On Monday, Apple announced a record number of sales for its new iPhone 6s in its opening weekend, topping analyst estimates with more than 13 million units sold.
However, analysts are divided on whether this is great news for the company, or another lackluster smartphone delivery from the popular tech giant. And the answer comes down to what's happening in China.
Sales numbers, which analysts estimated to come in around 12-13 million, were aided this year by the addition of China to the launch. Because of this, Timothy Arcuri of Cowen and Co. says that the outlook for the iPhone 6s is "less rosy" than it first appears.
IPhone 6s sales increased about 3 million units from the 2014 release of the iPhone 6, which saw 10 million in sales for the first weekend.
But without counting China, iPhone sales should actually be largely flat, Arcuri wrote.
"Following our Asia checks, the bias still appears to the downside for iPhone units" for the rest of the year and the first quarter of 2016, Arcuri wrote. "The supply chain also did not see upward revisions over the weekend as was the case in prior years."
But Daniel Ives of FBR Capital Markets thinks the record sales are a positive sign for both Apple and for those who have been concerned about the slowing economy in China.
In a Monday research note, Ives estimates that China sales account for 2-2.5 million of the new number, which would indicate a 5-10 percent growth in iPhone sales outside of China, for what the analyst calls a "Lebron-like performance."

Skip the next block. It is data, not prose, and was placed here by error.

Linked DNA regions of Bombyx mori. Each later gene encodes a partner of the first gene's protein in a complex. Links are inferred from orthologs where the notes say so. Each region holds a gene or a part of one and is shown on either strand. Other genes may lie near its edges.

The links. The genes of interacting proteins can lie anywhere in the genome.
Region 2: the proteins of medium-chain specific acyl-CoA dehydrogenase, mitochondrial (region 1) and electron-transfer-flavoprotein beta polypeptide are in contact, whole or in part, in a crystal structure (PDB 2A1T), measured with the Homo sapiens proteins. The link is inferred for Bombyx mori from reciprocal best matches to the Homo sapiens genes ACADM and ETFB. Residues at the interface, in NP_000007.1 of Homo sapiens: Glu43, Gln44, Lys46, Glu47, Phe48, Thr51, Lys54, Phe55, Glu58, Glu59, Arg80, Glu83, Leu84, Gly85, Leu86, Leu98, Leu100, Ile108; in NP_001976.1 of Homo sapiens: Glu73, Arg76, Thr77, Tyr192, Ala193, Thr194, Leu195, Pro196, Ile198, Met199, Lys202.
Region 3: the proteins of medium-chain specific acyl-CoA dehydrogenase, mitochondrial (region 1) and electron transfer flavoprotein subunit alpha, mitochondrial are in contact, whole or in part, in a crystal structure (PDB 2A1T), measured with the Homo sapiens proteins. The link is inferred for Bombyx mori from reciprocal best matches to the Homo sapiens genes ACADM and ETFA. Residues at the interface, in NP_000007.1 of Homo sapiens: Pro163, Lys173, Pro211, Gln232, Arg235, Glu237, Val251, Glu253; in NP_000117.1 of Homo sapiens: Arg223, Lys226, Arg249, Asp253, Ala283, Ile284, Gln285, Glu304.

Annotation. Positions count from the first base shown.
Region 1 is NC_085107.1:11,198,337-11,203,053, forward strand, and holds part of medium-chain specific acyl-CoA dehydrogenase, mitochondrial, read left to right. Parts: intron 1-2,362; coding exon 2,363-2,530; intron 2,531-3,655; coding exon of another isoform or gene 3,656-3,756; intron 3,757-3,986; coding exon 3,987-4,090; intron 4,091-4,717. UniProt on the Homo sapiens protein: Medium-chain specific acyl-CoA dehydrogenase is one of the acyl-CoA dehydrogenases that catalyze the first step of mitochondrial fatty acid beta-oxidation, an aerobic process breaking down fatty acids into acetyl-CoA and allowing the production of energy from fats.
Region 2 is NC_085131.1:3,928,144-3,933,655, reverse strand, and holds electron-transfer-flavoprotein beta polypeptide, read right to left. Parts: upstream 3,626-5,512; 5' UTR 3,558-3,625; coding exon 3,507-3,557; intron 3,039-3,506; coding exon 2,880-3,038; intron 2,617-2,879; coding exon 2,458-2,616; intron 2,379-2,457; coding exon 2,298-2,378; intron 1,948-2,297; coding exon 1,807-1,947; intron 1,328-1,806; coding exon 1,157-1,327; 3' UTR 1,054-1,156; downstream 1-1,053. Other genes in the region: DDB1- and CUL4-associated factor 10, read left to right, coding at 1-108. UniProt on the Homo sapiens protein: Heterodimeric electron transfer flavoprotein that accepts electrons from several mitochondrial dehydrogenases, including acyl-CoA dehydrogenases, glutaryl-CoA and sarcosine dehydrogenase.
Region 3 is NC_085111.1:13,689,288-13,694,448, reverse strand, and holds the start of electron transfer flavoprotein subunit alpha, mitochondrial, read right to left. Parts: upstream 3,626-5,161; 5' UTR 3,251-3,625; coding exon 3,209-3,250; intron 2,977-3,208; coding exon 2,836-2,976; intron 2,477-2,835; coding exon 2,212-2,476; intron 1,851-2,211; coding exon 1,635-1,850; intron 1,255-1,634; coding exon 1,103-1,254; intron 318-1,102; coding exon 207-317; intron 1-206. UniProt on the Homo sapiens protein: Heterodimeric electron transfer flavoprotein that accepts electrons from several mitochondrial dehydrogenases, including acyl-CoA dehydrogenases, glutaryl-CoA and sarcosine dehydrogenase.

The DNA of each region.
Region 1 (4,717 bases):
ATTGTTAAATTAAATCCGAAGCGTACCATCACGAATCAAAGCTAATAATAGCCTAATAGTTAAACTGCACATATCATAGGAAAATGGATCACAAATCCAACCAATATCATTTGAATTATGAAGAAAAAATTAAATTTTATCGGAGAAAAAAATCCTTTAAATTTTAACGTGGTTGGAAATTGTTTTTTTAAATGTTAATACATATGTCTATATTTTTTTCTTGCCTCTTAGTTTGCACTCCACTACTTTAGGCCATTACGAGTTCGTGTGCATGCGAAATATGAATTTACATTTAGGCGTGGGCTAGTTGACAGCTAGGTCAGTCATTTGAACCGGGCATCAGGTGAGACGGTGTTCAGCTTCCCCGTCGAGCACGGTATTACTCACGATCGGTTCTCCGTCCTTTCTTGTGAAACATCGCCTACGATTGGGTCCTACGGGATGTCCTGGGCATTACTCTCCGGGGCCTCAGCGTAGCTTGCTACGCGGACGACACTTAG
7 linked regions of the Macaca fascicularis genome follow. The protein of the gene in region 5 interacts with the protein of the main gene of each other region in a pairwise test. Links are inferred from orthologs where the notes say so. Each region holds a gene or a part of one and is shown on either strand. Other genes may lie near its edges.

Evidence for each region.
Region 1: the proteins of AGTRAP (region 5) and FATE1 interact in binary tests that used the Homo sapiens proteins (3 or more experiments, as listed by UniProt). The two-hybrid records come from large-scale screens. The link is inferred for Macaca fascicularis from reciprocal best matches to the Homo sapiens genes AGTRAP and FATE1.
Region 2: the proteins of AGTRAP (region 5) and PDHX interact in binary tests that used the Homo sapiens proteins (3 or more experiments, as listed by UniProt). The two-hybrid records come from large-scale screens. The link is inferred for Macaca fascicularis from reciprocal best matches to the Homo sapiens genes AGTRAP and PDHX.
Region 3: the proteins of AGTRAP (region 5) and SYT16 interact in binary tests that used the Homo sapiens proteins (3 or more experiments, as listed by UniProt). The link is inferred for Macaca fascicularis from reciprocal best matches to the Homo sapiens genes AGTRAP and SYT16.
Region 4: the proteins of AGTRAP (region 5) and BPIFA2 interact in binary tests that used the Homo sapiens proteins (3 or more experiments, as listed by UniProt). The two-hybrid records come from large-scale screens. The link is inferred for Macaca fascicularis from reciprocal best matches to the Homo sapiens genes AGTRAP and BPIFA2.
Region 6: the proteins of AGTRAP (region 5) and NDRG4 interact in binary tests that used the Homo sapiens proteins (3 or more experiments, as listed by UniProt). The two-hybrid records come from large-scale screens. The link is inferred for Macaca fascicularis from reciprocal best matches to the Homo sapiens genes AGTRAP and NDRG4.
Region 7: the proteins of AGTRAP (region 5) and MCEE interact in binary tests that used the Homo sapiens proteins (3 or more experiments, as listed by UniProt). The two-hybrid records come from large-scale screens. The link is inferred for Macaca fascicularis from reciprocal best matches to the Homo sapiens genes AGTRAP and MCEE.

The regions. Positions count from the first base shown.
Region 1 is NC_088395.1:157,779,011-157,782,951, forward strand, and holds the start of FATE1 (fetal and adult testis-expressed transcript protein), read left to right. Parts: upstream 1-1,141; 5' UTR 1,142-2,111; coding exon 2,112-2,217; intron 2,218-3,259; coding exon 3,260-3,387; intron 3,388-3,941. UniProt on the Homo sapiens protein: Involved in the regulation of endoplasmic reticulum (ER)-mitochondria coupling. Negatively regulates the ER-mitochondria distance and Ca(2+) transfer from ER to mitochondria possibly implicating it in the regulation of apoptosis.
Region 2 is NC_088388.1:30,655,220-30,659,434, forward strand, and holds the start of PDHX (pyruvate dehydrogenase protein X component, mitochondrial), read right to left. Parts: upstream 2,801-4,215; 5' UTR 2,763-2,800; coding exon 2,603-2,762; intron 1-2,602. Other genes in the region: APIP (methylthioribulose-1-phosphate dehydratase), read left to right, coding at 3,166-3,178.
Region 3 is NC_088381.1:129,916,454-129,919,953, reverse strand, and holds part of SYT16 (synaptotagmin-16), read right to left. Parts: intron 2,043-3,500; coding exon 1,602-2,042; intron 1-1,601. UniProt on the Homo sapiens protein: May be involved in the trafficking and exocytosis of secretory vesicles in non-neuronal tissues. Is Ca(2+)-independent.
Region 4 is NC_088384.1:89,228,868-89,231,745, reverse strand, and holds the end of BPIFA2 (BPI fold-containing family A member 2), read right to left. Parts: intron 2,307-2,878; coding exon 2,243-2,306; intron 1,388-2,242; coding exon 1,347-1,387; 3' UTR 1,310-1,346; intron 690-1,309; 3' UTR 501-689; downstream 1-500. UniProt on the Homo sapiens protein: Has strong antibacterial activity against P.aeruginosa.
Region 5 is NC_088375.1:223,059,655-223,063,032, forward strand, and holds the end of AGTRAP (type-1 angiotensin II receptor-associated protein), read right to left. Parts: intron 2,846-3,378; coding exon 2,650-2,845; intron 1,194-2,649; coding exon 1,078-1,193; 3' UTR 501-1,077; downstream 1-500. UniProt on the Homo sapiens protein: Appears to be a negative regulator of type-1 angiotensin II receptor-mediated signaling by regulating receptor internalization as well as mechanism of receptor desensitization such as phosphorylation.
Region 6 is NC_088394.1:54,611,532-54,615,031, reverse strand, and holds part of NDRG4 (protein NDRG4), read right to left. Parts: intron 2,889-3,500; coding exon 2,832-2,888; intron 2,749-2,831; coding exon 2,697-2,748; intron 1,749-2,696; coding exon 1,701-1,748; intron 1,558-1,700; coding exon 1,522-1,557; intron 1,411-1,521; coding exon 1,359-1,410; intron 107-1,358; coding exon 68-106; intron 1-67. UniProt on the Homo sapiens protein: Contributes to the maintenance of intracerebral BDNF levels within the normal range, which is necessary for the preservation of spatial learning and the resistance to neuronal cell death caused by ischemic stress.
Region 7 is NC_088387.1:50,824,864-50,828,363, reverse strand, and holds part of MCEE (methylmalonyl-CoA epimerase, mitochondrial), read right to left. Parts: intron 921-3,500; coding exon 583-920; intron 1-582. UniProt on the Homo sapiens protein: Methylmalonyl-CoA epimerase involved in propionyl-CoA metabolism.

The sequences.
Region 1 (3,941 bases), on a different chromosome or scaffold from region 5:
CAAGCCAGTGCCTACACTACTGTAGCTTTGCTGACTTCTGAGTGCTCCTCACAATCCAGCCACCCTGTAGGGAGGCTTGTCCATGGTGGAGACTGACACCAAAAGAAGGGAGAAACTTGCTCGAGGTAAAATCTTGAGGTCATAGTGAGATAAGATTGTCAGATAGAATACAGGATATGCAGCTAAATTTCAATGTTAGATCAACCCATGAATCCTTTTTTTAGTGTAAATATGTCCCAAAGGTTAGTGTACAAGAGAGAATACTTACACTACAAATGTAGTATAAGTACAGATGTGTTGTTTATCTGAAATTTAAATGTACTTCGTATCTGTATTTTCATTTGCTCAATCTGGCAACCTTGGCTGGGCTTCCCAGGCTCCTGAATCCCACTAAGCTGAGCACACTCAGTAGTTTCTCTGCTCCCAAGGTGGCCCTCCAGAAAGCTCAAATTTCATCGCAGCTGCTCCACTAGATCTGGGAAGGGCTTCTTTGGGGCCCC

That number is in line with the 10 percent ex-China growth estimated by Piper Jaffray analyst Gene Munster.
Ives wrote that pre-order sales look "particularly strong out of the linchpin China region."
However, if Ives believed opening weekend sales were as strong in China as Arcuri apparently does, he would actually be forced to similarly conclude that overall sales showed no growth.
But even if China sales reached 3 million, enough to indicate no overall growth, Munster still says that's a positive for the tech company.
"There's been so much concern about this cycle, that [if it's] in line, I'm fine with that. Investors should be fine with that," Munster said Monday in a phone interview with CNBC. "Some people will say that's OK, because that's expectations. And some people will say that's negative, because flat is negative for Apple."